The terminal and its command-line programs are things that scare many end-users. What they may not realise is that to use command-line programs, all you need to do is open a terminal, type the magic word at the prompt, and press Enter.
Today's magic word is 'tzselect'.
The t task manager boasts two distinctive traits: an impossibly short name and supreme ease of use. This no-frills Python script lets you keep tabs on your tasks and to-dos using a handful of commands.
This is the Blender 2.5 update to Mullen's very successful book on character animation. Since Blender 2.5 introduced a fairly dramatic change in interface design, this is a very useful update. This is a thick and extremely dense book that covers character animation from start to finish.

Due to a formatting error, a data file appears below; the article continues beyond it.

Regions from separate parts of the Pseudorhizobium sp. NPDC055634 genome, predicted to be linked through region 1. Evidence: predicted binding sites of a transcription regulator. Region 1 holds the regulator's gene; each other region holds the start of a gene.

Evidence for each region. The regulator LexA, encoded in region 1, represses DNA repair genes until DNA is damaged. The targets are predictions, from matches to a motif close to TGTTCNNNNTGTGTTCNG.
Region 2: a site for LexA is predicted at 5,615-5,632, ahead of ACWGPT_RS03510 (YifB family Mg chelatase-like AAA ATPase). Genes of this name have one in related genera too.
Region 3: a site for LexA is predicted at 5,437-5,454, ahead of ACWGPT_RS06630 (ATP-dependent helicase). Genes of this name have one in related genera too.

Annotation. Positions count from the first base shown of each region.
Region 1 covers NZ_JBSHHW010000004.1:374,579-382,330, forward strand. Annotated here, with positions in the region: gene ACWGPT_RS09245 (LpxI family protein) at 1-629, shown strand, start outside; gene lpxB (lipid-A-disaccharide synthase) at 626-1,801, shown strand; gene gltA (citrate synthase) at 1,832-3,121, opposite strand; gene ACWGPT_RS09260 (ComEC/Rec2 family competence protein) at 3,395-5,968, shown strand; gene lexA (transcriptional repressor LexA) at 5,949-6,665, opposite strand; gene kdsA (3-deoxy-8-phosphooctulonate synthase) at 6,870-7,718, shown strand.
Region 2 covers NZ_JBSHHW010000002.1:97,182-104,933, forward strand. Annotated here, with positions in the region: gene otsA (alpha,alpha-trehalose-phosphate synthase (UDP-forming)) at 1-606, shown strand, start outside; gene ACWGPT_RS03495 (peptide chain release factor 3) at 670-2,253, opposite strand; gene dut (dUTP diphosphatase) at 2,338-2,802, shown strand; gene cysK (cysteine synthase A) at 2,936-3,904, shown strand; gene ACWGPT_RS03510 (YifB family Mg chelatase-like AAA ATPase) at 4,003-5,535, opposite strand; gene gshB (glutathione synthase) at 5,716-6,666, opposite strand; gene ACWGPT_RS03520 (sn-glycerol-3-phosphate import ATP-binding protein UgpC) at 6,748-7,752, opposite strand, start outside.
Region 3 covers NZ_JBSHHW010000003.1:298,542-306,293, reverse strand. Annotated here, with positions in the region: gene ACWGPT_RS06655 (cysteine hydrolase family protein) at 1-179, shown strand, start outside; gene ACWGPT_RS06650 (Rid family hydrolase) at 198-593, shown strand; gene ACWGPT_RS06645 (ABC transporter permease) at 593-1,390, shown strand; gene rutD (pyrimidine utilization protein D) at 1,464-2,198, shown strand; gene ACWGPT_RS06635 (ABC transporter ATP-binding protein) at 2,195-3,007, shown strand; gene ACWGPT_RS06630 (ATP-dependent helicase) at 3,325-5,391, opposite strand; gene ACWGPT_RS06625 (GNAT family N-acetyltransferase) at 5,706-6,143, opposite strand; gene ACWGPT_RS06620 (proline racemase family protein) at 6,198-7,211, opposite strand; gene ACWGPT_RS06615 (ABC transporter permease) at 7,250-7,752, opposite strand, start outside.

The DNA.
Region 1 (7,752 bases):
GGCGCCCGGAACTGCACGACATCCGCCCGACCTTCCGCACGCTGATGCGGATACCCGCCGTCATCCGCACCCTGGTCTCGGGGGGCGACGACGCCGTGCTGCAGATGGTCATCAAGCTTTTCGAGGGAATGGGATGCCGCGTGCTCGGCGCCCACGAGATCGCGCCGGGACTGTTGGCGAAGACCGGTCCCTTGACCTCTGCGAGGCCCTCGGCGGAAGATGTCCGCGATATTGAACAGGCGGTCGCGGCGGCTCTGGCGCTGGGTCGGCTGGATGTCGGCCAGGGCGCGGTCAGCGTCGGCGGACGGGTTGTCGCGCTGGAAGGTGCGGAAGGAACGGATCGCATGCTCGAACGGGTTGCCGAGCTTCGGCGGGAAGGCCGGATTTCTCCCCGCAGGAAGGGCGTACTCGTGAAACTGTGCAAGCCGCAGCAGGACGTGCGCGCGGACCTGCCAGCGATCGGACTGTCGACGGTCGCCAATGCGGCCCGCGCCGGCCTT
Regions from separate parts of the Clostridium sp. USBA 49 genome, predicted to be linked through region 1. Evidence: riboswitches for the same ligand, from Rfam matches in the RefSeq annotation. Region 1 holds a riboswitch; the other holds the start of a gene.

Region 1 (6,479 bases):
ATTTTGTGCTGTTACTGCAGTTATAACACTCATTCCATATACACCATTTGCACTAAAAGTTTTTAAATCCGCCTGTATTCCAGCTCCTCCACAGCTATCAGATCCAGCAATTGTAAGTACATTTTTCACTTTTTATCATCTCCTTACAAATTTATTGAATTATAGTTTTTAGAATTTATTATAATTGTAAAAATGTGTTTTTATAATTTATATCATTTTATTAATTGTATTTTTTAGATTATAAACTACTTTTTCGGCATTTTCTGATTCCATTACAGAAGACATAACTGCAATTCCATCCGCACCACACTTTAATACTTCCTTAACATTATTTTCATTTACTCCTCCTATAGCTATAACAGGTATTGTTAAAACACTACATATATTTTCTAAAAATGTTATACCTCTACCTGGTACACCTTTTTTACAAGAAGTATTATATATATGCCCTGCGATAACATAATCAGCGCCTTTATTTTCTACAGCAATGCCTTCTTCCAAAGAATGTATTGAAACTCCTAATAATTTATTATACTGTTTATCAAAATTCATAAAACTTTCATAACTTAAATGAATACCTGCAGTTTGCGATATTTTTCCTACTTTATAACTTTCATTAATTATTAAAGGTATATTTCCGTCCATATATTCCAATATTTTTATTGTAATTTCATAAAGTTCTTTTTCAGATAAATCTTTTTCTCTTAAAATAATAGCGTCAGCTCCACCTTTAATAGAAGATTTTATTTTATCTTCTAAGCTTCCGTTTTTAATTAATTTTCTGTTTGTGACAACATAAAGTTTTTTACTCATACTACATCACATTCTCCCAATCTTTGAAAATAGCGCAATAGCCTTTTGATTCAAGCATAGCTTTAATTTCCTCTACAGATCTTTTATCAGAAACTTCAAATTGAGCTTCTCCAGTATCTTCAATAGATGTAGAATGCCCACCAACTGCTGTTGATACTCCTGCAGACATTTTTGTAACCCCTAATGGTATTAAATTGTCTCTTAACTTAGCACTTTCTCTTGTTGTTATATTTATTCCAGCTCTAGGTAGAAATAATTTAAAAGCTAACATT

Since script extensions are going to be a part of our toolchain on creating Lunatics, I thought it would be a good idea to familiarize myself with how scripts are created and run in Blender. As a learning project, I decided to create a script for creating 3D pie charts from CSV data files. My first task is to write this for Blender 2.49 using the API for Python 2.6. This is the version documented in the Python Scripting book from Packt that I recently reviewed, so it's a good place for me to start.
Sometimes, you want to see all of your installed applications in Unity, without having to "search". Doing so will probably make you discover a small world of great software installed in your computer.
First of all, click on the Unity menu:
Jonathan Williamson is established in the Blender community as an instructor for the Blender Cookie tutorial website. So it probably comes as no surprise that he should write an instructional book on using Blender. This one is an impressive work, and despite a relatively high price, may be worth your time if you want a thorough introduction to designing and modeling characters in Blender.